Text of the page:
What would sound more productive is to be able to force the insertion of a new task (in between the atoms execution of batch 1) ie doing some form of preempting - even if the exact timing is not precise.

              The GPU knows already the status of completion of the task queue related to task1, so it should be possible to feed task2 between the atoms...

              In my opinion this will become soon mandatory, since if we assume that in the not so far future one will have on his PC several applications taking advantages of GPU stream-co-processing, then obviously some form of scheduling (task slot assigment, GPU time sharing, ...) has to be jointly supported by the OS and the GPU driver.

              I leave it up to your thoughts.

              Jean-Claude

               

               

               

              • Concurrent GPU accesses
                jean-claude

                Hi Micah,

                Thanks for your reply.

                Actually my question is still related to a previous one (here) I submitted last week.

                The point is that I'm trying to figure out how to open a "fast lane" for execution of short GPU tasks while the GPU has already been submitted a large batch of kernels.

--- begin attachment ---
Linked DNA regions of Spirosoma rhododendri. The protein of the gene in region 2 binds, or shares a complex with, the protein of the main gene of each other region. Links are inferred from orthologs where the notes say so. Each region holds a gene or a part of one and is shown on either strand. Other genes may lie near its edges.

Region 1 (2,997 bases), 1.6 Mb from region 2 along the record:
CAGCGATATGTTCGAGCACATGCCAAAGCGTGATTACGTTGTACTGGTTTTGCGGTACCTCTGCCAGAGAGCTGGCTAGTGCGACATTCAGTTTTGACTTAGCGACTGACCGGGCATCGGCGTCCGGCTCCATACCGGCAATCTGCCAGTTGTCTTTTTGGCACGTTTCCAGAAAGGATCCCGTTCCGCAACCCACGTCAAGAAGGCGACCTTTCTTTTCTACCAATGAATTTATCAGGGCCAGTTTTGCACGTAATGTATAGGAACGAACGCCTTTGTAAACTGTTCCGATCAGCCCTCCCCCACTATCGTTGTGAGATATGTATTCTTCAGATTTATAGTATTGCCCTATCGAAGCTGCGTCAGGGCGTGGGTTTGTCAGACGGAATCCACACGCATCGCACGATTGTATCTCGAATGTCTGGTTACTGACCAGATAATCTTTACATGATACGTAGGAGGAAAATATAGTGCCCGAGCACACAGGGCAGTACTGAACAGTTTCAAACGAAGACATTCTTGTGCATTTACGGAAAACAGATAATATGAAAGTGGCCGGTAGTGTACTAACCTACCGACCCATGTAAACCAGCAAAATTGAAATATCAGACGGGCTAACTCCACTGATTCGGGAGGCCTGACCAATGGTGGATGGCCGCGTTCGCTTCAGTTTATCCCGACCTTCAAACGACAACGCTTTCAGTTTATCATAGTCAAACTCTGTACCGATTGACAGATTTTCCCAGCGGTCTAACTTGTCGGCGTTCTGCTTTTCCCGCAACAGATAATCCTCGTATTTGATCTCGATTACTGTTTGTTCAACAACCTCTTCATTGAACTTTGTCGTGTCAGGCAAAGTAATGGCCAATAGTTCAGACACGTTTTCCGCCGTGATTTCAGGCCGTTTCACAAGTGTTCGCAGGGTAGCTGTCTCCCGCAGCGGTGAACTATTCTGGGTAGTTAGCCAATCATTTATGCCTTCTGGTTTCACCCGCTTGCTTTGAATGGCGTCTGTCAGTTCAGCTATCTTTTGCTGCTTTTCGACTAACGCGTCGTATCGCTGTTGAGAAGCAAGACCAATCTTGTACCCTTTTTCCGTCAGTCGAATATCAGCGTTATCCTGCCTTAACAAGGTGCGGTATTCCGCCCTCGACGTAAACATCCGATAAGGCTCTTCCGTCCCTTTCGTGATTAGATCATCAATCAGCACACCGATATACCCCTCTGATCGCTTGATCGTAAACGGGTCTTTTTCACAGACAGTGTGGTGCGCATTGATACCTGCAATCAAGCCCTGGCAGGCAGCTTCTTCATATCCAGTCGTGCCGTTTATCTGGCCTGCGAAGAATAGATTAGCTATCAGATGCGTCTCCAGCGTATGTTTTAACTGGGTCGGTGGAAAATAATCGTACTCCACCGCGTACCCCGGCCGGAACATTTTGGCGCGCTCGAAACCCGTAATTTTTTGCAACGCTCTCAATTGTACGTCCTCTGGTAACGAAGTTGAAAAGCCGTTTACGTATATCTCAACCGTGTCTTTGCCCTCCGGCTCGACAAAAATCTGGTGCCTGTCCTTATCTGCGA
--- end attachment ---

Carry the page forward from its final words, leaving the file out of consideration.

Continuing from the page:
This situation typically occurs when the CPU (that has pursued its work concurrently while the GPU is working on the main batch) is now expecting a short assistance (ie short kernel execution) from GPU. If the new task has to wait until the batch is completed, then the CPU is stalled waiting for both to complete. This then completely clears the benefit of concurrent execution.

                What would sound more productive is to be able to force the insertion of a new task (in between the atoms execution of batch 1) ie doing some form of preempting - even if the exact timing is not precise.

                The GPU knows already the status of completion of the task queue related to task1, so it should be possible to feed task2 between the atoms...

                In my opinion this will become soon mandatory, since if we assume that in the not so far future one will have on his PC several applications taking advantages of GPU stream-co-processing, then obviously some form of scheduling (task slot assigment, GPU time sharing, ...) has to be jointly supported by the OS and the GPU driver.

                I leave it up to your thoughts.

                Jean-Claude




              • Concurrent GPU accesses
                MicahVillmow
                Jean-claude,
                This is currently not possible as we do not have pre-emption on the GPU. Once a task is submitted, it is finished in order with no interruptions(except in the case of the OS/driver triggering a reset).

                Also, GPU's are not good at executing short/small tasks because of the cost of memory transfer and not filling up the hardware with enough data.